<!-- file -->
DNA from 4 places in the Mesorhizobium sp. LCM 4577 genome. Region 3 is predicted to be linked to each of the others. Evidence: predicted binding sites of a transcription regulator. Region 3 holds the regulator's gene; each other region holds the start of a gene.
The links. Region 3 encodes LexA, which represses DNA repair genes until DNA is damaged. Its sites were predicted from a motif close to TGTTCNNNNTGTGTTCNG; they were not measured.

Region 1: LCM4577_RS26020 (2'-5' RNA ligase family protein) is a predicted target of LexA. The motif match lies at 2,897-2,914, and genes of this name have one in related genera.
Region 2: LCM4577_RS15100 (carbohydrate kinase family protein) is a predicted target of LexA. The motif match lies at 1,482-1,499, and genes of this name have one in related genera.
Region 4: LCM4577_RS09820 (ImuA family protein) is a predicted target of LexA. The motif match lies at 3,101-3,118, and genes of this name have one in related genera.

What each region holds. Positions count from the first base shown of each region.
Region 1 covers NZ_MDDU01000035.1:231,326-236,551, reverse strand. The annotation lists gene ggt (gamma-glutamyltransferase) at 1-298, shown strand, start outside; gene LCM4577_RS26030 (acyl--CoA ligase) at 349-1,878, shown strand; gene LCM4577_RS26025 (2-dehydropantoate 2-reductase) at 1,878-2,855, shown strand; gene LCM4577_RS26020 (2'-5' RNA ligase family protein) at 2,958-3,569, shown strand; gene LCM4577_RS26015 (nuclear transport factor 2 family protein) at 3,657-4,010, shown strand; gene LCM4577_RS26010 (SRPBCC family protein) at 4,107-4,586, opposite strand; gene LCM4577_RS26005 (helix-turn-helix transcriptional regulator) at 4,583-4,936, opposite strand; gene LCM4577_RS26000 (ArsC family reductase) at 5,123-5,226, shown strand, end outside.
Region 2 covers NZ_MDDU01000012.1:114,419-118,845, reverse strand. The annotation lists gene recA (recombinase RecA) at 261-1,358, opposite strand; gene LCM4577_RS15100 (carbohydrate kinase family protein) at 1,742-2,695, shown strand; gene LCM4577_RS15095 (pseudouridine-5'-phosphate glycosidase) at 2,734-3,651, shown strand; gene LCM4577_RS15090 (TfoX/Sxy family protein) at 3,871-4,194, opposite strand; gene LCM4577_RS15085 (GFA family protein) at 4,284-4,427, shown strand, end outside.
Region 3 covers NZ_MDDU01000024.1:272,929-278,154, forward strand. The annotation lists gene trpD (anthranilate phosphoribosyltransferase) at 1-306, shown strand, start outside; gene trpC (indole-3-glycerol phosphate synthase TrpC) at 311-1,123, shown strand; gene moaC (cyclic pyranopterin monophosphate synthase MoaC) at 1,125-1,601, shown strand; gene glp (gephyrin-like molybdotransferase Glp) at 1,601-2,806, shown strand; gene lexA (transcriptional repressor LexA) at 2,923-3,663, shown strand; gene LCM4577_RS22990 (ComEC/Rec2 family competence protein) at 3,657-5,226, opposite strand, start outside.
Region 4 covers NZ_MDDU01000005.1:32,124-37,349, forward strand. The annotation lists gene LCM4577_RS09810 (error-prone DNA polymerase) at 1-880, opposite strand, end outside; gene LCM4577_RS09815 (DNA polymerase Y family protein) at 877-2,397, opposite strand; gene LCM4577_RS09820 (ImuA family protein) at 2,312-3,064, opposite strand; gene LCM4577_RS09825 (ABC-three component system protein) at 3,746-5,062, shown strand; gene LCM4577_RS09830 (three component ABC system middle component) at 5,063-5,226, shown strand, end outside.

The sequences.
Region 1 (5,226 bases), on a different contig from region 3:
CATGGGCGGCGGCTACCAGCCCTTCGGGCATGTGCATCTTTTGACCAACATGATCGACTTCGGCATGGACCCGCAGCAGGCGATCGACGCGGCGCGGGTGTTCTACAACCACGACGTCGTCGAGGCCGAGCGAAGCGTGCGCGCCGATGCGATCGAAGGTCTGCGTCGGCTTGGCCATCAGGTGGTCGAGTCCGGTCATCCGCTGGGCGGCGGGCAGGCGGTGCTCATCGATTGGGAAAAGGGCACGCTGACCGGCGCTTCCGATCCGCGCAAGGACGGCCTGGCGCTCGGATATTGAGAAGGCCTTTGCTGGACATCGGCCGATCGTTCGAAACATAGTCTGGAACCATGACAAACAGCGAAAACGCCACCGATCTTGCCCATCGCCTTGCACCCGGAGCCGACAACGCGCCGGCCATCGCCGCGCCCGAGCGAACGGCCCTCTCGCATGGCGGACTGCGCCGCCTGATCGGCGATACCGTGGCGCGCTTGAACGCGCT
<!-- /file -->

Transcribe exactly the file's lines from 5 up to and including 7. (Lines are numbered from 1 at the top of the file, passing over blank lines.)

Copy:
Region 4: LCM4577_RS09820 (ImuA family protein) is a predicted target of LexA. The motif match lies at 3,101-3,118, and genes of this name have one in related genera.

What each region holds. Positions count from the first base shown of each region.
Region 1 covers NZ_MDDU01000035.1:231,326-236,551, reverse strand. The annotation lists gene ggt (gamma-glutamyltransferase) at 1-298, shown strand, start outside; gene LCM4577_RS26030 (acyl--CoA ligase) at 349-1,878, shown strand; gene LCM4577_RS26025 (2-dehydropantoate 2-reductase) at 1,878-2,855, shown strand; gene LCM4577_RS26020 (2'-5' RNA ligase family protein) at 2,958-3,569, shown strand; gene LCM4577_RS26015 (nuclear transport factor 2 family protein) at 3,657-4,010, shown strand; gene LCM4577_RS26010 (SRPBCC family protein) at 4,107-4,586, opposite strand; gene LCM4577_RS26005 (helix-turn-helix transcriptional regulator) at 4,583-4,936, opposite strand; gene LCM4577_RS26000 (ArsC family reductase) at 5,123-5,226, shown strand, end outside.